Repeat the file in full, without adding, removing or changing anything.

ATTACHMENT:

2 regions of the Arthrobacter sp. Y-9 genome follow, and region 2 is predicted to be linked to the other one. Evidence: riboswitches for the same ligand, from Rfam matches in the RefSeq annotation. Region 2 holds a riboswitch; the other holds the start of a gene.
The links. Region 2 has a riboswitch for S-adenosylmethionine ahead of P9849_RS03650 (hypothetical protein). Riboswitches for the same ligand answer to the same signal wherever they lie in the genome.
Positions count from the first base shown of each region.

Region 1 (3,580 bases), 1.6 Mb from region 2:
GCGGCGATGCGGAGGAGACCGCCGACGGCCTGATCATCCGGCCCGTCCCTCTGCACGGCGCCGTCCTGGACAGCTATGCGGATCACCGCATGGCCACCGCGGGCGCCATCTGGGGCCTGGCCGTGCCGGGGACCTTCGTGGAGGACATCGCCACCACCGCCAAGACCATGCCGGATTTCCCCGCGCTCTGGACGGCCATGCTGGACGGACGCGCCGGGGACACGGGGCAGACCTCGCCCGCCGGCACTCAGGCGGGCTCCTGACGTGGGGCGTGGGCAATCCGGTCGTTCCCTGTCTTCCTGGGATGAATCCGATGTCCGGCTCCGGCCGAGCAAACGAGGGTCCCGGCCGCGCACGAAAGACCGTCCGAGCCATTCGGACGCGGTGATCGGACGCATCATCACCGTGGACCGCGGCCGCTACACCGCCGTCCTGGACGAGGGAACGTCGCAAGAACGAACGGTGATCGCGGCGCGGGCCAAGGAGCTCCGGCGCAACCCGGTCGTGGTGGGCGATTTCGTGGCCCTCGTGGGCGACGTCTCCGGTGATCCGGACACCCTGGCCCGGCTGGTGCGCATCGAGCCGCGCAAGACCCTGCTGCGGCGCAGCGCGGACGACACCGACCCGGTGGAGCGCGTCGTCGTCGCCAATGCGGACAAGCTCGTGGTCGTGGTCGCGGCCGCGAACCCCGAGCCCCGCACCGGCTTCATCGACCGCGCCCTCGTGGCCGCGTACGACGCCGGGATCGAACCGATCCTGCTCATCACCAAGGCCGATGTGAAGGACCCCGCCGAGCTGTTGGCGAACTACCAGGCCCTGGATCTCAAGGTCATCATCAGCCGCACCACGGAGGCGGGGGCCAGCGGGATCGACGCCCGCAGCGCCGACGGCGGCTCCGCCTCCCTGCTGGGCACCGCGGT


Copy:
2 regions of the Arthrobacter sp. Y-9 genome follow, and region 2 is predicted to be linked to the other one. Evidence: riboswitches for the same ligand, from Rfam matches in the RefSeq annotation. Region 2 holds a riboswitch; the other holds the start of a gene.
The links. Region 2 has a riboswitch for S-adenosylmethionine ahead of P9849_RS03650 (hypothetical protein). Riboswitches for the same ligand answer to the same signal wherever they lie in the genome.
Positions count from the first base shown of each region.

Region 1 (3,580 bases), 1.6 Mb from region 2:
GCGGCGATGCGGAGGAGACCGCCGACGGCCTGATCATCCGGCCCGTCCCTCTGCACGGCGCCGTCCTGGACAGCTATGCGGATCACCGCATGGCCACCGCGGGCGCCATCTGGGGCCTGGCCGTGCCGGGGACCTTCGTGGAGGACATCGCCACCACCGCCAAGACCATGCCGGATTTCCCCGCGCTCTGGACGGCCATGCTGGACGGACGCGCCGGGGACACGGGGCAGACCTCGCCCGCCGGCACTCAGGCGGGCTCCTGACGTGGGGCGTGGGCAATCCGGTCGTTCCCTGTCTTCCTGGGATGAATCCGATGTCCGGCTCCGGCCGAGCAAACGAGGGTCCCGGCCGCGCACGAAAGACCGTCCGAGCCATTCGGACGCGGTGATCGGACGCATCATCACCGTGGACCGCGGCCGCTACACCGCCGTCCTGGACGAGGGAACGTCGCAAGAACGAACGGTGATCGCGGCGCGGGCCAAGGAGCTCCGGCGCAACCCGGTCGTGGTGGGCGATTTCGTGGCCCTCGTGGGCGACGTCTCCGGTGATCCGGACACCCTGGCCCGGCTGGTGCGCATCGAGCCGCGCAAGACCCTGCTGCGGCGCAGCGCGGACGACACCGACCCGGTGGAGCGCGTCGTCGTCGCCAATGCGGACAAGCTCGTGGTCGTGGTCGCGGCCGCGAACCCCGAGCCCCGCACCGGCTTCATCGACCGCGCCCTCGTGGCCGCGTACGACGCCGGGATCGAACCGATCCTGCTCATCACCAAGGCCGATGTGAAGGACCCCGCCGAGCTGTTGGCGAACTACCAGGCCCTGGATCTCAAGGTCATCATCAGCCGCACCACGGAGGCGGGGGCCAGCGGGATCGACGCCCGCAGCGCCGACGGCGGCTCCGCCTCCCTGCTGGGCACCGCGGT